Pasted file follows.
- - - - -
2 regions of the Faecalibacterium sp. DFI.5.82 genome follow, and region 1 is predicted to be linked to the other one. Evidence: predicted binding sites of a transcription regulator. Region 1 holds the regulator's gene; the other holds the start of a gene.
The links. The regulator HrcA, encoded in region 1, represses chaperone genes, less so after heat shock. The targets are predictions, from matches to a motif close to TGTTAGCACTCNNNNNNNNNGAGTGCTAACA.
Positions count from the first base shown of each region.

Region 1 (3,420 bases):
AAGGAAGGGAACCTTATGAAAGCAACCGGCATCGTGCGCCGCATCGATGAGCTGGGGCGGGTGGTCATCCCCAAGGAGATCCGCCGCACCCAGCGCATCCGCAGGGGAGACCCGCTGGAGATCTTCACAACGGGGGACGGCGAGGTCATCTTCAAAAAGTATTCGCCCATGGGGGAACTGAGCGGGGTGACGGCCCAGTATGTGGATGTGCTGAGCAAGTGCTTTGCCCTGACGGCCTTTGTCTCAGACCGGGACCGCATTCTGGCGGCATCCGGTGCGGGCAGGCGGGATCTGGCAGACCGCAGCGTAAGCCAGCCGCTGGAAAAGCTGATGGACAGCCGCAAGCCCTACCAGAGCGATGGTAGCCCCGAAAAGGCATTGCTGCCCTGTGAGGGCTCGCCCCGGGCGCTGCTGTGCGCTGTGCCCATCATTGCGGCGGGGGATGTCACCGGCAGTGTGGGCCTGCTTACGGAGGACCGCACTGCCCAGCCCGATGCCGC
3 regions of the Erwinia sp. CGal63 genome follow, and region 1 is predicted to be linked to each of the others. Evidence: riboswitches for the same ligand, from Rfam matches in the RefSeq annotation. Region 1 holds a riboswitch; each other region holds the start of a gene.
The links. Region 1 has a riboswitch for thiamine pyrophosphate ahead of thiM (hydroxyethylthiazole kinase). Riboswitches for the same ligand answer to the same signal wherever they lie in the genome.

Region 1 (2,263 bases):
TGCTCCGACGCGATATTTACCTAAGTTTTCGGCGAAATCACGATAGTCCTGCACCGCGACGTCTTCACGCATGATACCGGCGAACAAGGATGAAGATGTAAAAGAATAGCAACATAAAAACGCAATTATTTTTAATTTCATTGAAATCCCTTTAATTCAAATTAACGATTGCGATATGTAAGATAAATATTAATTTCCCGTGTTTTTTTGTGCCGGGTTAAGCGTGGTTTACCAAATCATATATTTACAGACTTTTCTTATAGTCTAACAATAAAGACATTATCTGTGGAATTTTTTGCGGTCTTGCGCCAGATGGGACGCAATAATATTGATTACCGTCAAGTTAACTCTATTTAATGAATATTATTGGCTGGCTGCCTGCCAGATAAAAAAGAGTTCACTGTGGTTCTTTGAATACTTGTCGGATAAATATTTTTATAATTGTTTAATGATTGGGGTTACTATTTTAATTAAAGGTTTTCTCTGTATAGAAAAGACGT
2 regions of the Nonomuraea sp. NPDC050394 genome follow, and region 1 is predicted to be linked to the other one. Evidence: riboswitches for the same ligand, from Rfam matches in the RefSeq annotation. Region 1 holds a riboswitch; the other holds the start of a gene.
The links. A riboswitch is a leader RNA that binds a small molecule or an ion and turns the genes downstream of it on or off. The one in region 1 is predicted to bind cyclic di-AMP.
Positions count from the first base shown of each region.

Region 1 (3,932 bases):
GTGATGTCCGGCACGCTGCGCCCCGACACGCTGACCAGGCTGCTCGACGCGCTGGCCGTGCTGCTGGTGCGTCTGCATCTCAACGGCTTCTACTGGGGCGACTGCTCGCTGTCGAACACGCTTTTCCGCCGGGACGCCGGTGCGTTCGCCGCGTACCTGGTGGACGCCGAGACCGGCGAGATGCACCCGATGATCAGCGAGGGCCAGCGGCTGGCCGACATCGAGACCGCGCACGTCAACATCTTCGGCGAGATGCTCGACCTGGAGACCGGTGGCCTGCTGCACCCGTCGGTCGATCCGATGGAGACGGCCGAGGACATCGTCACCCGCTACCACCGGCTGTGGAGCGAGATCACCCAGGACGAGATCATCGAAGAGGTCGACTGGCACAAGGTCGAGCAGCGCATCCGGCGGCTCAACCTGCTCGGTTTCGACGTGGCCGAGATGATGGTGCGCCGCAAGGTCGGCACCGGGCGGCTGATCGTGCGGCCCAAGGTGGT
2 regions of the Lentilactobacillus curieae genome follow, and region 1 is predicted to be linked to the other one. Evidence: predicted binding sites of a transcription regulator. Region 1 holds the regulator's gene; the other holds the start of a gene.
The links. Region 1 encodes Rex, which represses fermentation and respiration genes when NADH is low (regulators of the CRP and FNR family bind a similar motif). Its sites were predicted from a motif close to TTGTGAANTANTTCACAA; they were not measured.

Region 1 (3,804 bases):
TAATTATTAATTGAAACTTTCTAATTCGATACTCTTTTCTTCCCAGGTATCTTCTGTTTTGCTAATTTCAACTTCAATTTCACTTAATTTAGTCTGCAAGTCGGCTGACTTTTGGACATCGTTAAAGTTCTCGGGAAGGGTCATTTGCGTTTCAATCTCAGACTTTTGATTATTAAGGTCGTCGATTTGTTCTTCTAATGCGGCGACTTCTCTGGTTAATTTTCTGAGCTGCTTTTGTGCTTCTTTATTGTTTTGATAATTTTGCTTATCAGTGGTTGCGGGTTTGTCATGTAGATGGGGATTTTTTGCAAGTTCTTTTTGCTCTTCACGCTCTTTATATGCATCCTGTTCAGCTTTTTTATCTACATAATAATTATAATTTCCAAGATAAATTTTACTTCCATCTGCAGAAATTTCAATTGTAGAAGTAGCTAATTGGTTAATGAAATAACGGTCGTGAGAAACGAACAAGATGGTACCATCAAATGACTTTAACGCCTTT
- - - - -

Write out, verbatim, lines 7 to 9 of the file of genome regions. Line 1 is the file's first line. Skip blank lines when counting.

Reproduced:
The links. Region 1 has a riboswitch for thiamine pyrophosphate ahead of thiM (hydroxyethylthiazole kinase). Riboswitches for the same ligand answer to the same signal wherever they lie in the genome.

Region 1 (2,263 bases):
TGCTCCGACGCGATATTTACCTAAGTTTTCGGCGAAATCACGATAGTCCTGCACCGCGACGTCTTCACGCATGATACCGGCGAACAAGGATGAAGATGTAAAAGAATAGCAACATAAAAACGCAATTATTTTTAATTTCATTGAAATCCCTTTAATTCAAATTAACGATTGCGATATGTAAGATAAATATTAATTTCCCGTGTTTTTTTGTGCCGGGTTAAGCGTGGTTTACCAAATCATATATTTACAGACTTTTCTTATAGTCTAACAATAAAGACATTATCTGTGGAATTTTTTGCGGTCTTGCGCCAGATGGGACGCAATAATATTGATTACCGTCAAGTTAACTCTATTTAATGAATATTATTGGCTGGCTGCCTGCCAGATAAAAAAGAGTTCACTGTGGTTCTTTGAATACTTGTCGGATAAATATTTTTATAATTGTTTAATGATTGGGGTTACTATTTTAATTAAAGGTTTTCTCTGTATAGAAAAGACGT